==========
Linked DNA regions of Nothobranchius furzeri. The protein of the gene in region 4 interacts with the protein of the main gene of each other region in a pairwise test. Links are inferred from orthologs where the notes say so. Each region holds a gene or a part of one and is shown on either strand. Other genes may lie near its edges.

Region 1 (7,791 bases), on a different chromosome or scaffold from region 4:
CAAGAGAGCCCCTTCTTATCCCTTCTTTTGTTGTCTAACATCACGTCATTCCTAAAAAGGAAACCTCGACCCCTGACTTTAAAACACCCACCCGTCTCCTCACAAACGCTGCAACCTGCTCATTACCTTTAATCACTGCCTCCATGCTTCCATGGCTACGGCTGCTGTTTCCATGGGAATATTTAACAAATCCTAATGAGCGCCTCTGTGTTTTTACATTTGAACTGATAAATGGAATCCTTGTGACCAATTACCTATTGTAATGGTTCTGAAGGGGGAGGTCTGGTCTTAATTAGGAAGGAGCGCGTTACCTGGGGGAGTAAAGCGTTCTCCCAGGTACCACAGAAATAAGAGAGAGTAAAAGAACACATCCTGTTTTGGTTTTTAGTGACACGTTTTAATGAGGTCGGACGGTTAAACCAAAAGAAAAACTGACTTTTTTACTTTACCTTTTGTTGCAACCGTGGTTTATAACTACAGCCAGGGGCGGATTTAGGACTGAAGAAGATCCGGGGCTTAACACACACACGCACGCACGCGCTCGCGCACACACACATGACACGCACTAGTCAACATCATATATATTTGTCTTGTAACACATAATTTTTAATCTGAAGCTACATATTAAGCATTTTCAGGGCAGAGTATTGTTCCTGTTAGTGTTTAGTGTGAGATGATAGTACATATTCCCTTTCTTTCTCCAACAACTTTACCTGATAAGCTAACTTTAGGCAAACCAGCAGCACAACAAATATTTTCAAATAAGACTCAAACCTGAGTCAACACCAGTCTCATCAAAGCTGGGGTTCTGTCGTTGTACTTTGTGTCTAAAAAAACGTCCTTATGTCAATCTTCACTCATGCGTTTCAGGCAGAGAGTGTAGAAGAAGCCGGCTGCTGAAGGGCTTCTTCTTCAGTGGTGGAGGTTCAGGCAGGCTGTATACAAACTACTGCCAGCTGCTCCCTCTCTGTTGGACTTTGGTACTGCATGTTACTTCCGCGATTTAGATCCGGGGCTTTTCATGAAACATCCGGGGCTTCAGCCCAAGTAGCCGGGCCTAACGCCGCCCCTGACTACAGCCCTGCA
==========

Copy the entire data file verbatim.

Linked DNA regions of Nothobranchius furzeri. The protein of the gene in region 4 interacts with the protein of the main gene of each other region in a pairwise test. Links are inferred from orthologs where the notes say so. Each region holds a gene or a part of one and is shown on either strand. Other genes may lie near its edges.

Region 1 (7,791 bases), on a different chromosome or scaffold from region 4:
CAAGAGAGCCCCTTCTTATCCCTTCTTTTGTTGTCTAACATCACGTCATTCCTAAAAAGGAAACCTCGACCCCTGACTTTAAAACACCCACCCGTCTCCTCACAAACGCTGCAACCTGCTCATTACCTTTAATCACTGCCTCCATGCTTCCATGGCTACGGCTGCTGTTTCCATGGGAATATTTAACAAATCCTAATGAGCGCCTCTGTGTTTTTACATTTGAACTGATAAATGGAATCCTTGTGACCAATTACCTATTGTAATGGTTCTGAAGGGGGAGGTCTGGTCTTAATTAGGAAGGAGCGCGTTACCTGGGGGAGTAAAGCGTTCTCCCAGGTACCACAGAAATAAGAGAGAGTAAAAGAACACATCCTGTTTTGGTTTTTAGTGACACGTTTTAATGAGGTCGGACGGTTAAACCAAAAGAAAAACTGACTTTTTTACTTTACCTTTTGTTGCAACCGTGGTTTATAACTACAGCCAGGGGCGGATTTAGGACTGAAGAAGATCCGGGGCTTAACACACACACGCACGCACGCGCTCGCGCACACACACATGACACGCACTAGTCAACATCATATATATTTGTCTTGTAACACATAATTTTTAATCTGAAGCTACATATTAAGCATTTTCAGGGCAGAGTATTGTTCCTGTTAGTGTTTAGTGTGAGATGATAGTACATATTCCCTTTCTTTCTCCAACAACTTTACCTGATAAGCTAACTTTAGGCAAACCAGCAGCACAACAAATATTTTCAAATAAGACTCAAACCTGAGTCAACACCAGTCTCATCAAAGCTGGGGTTCTGTCGTTGTACTTTGTGTCTAAAAAAACGTCCTTATGTCAATCTTCACTCATGCGTTTCAGGCAGAGAGTGTAGAAGAAGCCGGCTGCTGAAGGGCTTCTTCTTCAGTGGTGGAGGTTCAGGCAGGCTGTATACAAACTACTGCCAGCTGCTCCCTCTCTGTTGGACTTTGGTACTGCATGTTACTTCCGCGATTTAGATCCGGGGCTTTTCATGAAACATCCGGGGCTTCAGCCCAAGTAGCCGGGCCTAACGCCGCCCCTGACTACAGCCCTGCA